“Colleges and universities are one of the greatest hopes for intellectual and civic progress… I am convinced that for this hope to be fulfilled, the academy must become a more vigorous partner in the search for answers to our most pressing social, civic, economic and moral problems, and must reaffirm its historic commitment to what I call the scholarship of engagement.”―Ernest Boyer in “The Scholarship of Engagement" (1996)
The preceding statement from the late Ernest Boyer—noted scholar and education leader—was published posthumously more than 20 years ago as a call to action in higher education. As defined by the Carnegie Foundation, “community engagement describes collaboration between institutions of higher education and their larger communities (local, regional/state, national, global) for the mutually beneficial exchange of knowledge and resources in a context of partnership and reciprocity.” The major signal of a college or a university’s commitment to this vision is receiving the Foundation’s prestigious Community Engagement Classification.
The University of North Georgia (UNG)―a regional, multi-campus higher education institution with a mission focused on academic excellence in a student-focused environment―has and maintains the Carnegie Community Engagement Classification. In fact, a focus on community engagement has quickly become the calling card of UNG’s newest campus in Blue Ridge, Georgia.
Opened in 2015, the campus is designed to serve the postsecondary education needs of the Appalachian region through high-quality public higher education. Community engagement is exemplified by one of the campus’ flagship initiatives―the Blue Ridge Scholars (BRS).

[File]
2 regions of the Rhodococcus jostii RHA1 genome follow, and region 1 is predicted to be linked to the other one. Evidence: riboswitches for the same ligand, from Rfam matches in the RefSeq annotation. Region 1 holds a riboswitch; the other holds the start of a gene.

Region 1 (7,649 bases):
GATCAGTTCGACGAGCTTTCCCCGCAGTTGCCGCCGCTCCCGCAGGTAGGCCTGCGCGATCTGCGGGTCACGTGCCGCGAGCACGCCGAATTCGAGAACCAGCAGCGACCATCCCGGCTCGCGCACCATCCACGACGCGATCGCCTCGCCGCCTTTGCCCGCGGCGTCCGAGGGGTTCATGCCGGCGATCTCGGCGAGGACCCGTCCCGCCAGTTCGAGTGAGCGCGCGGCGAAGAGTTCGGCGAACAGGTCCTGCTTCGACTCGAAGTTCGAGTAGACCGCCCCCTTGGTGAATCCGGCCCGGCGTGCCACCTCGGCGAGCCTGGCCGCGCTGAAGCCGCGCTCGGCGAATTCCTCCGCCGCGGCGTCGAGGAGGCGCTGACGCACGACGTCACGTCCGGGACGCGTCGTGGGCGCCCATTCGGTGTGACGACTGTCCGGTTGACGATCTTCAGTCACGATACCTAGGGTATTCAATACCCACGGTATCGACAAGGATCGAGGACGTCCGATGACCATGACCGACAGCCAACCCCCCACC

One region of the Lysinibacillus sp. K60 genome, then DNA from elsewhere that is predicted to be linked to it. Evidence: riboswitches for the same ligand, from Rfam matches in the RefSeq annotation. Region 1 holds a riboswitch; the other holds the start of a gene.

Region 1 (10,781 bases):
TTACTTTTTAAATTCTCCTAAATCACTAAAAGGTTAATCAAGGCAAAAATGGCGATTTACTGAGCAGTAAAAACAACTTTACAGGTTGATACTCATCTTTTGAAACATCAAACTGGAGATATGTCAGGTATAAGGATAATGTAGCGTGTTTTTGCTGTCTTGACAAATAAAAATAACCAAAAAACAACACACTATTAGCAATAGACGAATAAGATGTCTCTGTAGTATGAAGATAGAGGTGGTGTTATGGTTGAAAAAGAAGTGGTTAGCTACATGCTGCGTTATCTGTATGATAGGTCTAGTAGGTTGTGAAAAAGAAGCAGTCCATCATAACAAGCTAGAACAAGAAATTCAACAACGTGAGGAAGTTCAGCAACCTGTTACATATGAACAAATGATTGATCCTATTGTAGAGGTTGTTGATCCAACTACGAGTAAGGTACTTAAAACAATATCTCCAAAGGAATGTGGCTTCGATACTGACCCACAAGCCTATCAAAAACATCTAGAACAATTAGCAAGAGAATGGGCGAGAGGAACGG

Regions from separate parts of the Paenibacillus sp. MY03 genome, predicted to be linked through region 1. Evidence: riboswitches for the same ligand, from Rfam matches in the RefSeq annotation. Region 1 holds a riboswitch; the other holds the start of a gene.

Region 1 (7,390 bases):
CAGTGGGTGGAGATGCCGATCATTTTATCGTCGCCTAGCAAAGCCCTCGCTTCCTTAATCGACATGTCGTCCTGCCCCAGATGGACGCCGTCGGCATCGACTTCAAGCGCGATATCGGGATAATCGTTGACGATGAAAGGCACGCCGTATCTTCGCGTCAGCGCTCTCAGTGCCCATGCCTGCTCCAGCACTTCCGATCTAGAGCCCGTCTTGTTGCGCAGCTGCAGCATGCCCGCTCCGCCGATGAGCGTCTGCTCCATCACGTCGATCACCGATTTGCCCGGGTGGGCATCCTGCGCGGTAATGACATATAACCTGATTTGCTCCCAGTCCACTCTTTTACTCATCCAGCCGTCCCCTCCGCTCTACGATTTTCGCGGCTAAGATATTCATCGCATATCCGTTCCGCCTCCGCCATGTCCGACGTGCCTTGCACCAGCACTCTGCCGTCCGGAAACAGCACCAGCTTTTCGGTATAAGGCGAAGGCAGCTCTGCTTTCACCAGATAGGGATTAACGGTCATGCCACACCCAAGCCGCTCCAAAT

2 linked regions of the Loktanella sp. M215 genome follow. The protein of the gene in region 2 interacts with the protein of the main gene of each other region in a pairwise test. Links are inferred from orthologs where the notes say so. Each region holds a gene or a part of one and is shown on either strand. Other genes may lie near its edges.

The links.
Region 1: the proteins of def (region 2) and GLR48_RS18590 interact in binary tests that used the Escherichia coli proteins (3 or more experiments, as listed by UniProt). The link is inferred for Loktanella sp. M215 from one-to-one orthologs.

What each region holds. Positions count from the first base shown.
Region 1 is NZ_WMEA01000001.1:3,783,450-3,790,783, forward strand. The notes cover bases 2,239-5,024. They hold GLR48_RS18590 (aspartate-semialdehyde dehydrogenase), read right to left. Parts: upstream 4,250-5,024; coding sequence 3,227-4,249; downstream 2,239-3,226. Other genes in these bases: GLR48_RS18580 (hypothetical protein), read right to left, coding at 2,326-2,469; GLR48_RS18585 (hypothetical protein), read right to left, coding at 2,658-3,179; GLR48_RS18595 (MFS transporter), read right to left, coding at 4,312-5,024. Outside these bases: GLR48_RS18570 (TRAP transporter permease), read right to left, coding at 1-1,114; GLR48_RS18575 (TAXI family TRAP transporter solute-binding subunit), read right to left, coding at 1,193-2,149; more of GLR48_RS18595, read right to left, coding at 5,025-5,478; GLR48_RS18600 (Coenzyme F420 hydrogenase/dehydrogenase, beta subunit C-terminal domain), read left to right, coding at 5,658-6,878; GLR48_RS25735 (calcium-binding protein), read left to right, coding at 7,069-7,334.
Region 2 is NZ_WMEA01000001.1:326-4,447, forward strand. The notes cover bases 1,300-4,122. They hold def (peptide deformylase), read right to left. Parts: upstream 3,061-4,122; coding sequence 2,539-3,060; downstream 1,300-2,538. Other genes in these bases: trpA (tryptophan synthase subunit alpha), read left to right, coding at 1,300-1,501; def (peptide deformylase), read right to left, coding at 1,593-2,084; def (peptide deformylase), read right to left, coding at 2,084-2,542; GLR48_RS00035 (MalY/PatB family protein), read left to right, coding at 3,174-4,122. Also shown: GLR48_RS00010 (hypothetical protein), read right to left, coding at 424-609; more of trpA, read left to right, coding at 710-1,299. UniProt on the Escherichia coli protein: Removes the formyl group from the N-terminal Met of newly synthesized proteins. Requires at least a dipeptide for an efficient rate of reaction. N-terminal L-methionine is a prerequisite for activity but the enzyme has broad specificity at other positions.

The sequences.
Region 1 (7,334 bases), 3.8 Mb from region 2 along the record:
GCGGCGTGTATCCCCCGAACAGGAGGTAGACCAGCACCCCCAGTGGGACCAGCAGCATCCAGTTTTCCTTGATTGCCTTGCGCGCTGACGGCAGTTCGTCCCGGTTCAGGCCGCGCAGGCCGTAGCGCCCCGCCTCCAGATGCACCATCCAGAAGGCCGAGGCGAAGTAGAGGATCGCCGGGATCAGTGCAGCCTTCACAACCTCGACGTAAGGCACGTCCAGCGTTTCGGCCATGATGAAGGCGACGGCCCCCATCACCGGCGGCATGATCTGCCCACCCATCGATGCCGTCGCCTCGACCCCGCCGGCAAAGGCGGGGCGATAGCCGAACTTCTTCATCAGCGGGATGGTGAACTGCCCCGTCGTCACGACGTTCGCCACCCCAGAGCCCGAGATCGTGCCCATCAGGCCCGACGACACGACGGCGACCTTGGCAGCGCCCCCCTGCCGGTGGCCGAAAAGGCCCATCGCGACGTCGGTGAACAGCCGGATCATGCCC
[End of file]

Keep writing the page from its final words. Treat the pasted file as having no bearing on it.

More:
Designed to meet the particular needs of students in the mountains of rural Georgia, many of whom are first-generation college students, the BRS is an innovative pilot program aimed at ensuring that entering freshmen have the tools necessary to be successful in college. The BRS combines three high-impact educational practices:
- Develop a structured first-year experience,
- Create a supported learning community, and
- Provide an academic service learning component.
Students selected for the BRS take their first year courses together (four classes per semester, with the option to take a fifth class outside of the BRS cohort if interested) to fulfill their general education requirements: English Composition I and II, College Algebra, Elementary Statistics, American Government, Introduction to Psychology, Contemporary Global Topics, and Ethics from a Global Perspective. Leadership Development is another major focus of the program, so students are also required to participate in a weekly non-credit seminar to learn about different leadership approaches and how to work as productive team members. The seminar provides students with dedicated time to plan for and critically reflect on their service-learning experiences, as well as to synthesize and integrate what they are learning into their core academic courses. Lastly, the Blue Ridge Scholars also have access to and get support from a dedicated Academic Success Coach who guides them through advising sessions, required academic conferences, tutoring, and other topical sessions like lunch-and-learns.